David Halperin was trained in Semitic languages at Cornell (B.A., 1969) and in Near Eastern Studies at the University of California, Berkeley (M.A., 1972, Ph.D., 1977). He taught in the Department of Religious Studies at the University of North Carolina at Chapel Hill from 1976 to 2000.
Reading Gershom Scholem’s Major Trends in Jewish Mysticism, David became fascinated with the Kabbalistic mystical heresy that grew up around the figure of Sabbatai Zevi, who drove the Jewish world wild with messianic excitement and then shocked his followers by converting to Islam in 1666. He conceived a plan of doing a series of translations of primary sources on Sabbatai Zevi and his followers, which had been mostly unavailable in English.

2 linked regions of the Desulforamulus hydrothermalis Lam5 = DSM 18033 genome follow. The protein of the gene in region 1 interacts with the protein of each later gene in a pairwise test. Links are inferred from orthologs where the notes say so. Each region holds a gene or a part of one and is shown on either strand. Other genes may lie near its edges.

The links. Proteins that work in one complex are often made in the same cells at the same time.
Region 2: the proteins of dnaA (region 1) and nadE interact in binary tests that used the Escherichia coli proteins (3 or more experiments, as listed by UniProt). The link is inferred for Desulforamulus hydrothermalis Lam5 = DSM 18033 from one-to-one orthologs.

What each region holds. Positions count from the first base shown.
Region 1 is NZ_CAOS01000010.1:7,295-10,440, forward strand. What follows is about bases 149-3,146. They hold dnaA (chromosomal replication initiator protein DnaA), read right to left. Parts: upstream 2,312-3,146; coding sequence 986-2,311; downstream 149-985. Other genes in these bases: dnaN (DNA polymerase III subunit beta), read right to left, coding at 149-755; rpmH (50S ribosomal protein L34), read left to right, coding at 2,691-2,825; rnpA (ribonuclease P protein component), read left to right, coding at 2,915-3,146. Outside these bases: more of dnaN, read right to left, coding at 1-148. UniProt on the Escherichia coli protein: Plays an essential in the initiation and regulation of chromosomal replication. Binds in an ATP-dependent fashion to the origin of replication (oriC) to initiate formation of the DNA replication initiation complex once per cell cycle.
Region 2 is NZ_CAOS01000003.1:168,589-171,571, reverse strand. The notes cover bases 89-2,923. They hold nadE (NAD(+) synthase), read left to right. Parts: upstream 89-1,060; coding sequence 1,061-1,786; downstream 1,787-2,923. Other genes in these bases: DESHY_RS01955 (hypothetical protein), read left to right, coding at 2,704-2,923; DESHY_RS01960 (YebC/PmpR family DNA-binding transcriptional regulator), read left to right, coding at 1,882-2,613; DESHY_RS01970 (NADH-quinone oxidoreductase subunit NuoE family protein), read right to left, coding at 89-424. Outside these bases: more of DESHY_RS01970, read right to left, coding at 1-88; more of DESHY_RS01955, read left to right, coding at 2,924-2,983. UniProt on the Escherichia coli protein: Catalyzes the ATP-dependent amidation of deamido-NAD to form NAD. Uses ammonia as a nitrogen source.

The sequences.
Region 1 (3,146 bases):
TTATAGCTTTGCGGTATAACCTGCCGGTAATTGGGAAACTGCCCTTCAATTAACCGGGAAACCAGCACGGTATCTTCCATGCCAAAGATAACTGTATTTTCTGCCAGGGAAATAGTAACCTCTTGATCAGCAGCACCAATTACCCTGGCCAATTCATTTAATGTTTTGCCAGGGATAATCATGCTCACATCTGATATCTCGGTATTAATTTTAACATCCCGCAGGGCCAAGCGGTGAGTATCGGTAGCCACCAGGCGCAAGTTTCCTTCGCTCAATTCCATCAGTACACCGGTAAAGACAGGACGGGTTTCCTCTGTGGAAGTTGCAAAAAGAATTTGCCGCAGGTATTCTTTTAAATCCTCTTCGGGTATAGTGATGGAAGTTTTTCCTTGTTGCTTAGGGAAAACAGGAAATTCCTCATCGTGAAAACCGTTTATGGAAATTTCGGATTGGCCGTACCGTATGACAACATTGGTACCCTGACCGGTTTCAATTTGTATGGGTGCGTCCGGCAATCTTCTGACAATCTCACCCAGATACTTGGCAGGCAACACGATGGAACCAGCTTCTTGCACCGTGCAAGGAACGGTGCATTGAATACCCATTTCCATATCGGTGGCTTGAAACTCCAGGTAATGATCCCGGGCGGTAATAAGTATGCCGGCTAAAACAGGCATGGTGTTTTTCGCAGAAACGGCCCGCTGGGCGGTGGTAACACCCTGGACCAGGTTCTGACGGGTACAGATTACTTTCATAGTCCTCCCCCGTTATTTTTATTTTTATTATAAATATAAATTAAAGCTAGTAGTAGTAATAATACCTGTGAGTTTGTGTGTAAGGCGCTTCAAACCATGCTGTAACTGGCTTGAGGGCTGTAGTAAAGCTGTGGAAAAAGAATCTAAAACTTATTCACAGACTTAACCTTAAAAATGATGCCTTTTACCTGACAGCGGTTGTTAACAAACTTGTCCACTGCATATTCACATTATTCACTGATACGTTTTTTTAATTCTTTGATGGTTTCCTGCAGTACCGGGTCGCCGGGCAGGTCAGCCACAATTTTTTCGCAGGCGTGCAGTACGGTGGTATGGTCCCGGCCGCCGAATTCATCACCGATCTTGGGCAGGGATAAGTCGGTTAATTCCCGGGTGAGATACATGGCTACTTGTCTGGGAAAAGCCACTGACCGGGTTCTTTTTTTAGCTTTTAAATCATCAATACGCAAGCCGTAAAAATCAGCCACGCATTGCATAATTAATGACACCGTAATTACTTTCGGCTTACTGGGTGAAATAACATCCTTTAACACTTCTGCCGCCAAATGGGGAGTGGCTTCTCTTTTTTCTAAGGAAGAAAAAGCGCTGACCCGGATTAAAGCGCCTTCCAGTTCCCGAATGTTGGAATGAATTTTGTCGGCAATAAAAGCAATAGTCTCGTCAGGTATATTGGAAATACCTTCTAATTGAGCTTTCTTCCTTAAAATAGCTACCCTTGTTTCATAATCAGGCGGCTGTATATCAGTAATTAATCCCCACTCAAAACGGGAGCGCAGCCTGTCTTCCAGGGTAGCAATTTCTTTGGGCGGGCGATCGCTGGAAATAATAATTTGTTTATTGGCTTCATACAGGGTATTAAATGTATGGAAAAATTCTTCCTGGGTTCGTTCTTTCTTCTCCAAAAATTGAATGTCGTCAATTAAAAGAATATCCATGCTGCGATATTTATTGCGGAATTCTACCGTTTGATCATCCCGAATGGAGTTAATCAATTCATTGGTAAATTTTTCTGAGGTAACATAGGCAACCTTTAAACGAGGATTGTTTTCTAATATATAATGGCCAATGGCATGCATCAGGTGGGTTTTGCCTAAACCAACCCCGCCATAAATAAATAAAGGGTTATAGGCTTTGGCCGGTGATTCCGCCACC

In 2001 he published the first book in the series, Abraham Miguel Cardozo: Selected Writings (Paulist Press). Sabbatai Zevi: Testimonies to a Fallen Messiah followed in 2007. Most recently, he’s contributed translations to Pawel Maciejko’s Sabbatian Heresy: Writings on Mysticism, Messianism, and the Origins of Jewish Modernity (Brandeis University Press, May 2017).
But the great challenge, which David took years to prepare for with close study of the original manuscripts, was to translate the extraordinary treatise I Came This Day to the Spring, in which the author, almost certainly the great rabbi of eighteenth-century Prague named Jonathan Eibeschuetz, lays the groundwork for a world religion rooted in Kabbalistic Judaism but unlike any religion ever known. A religion of universal brotherhood, gender equality, what we’d now call “marriage equality.”
David’s translation will be published by Wipf & Stock Publishers, a small but highly respected theological press in Oregon. The story of its passage to publication is what this website is about.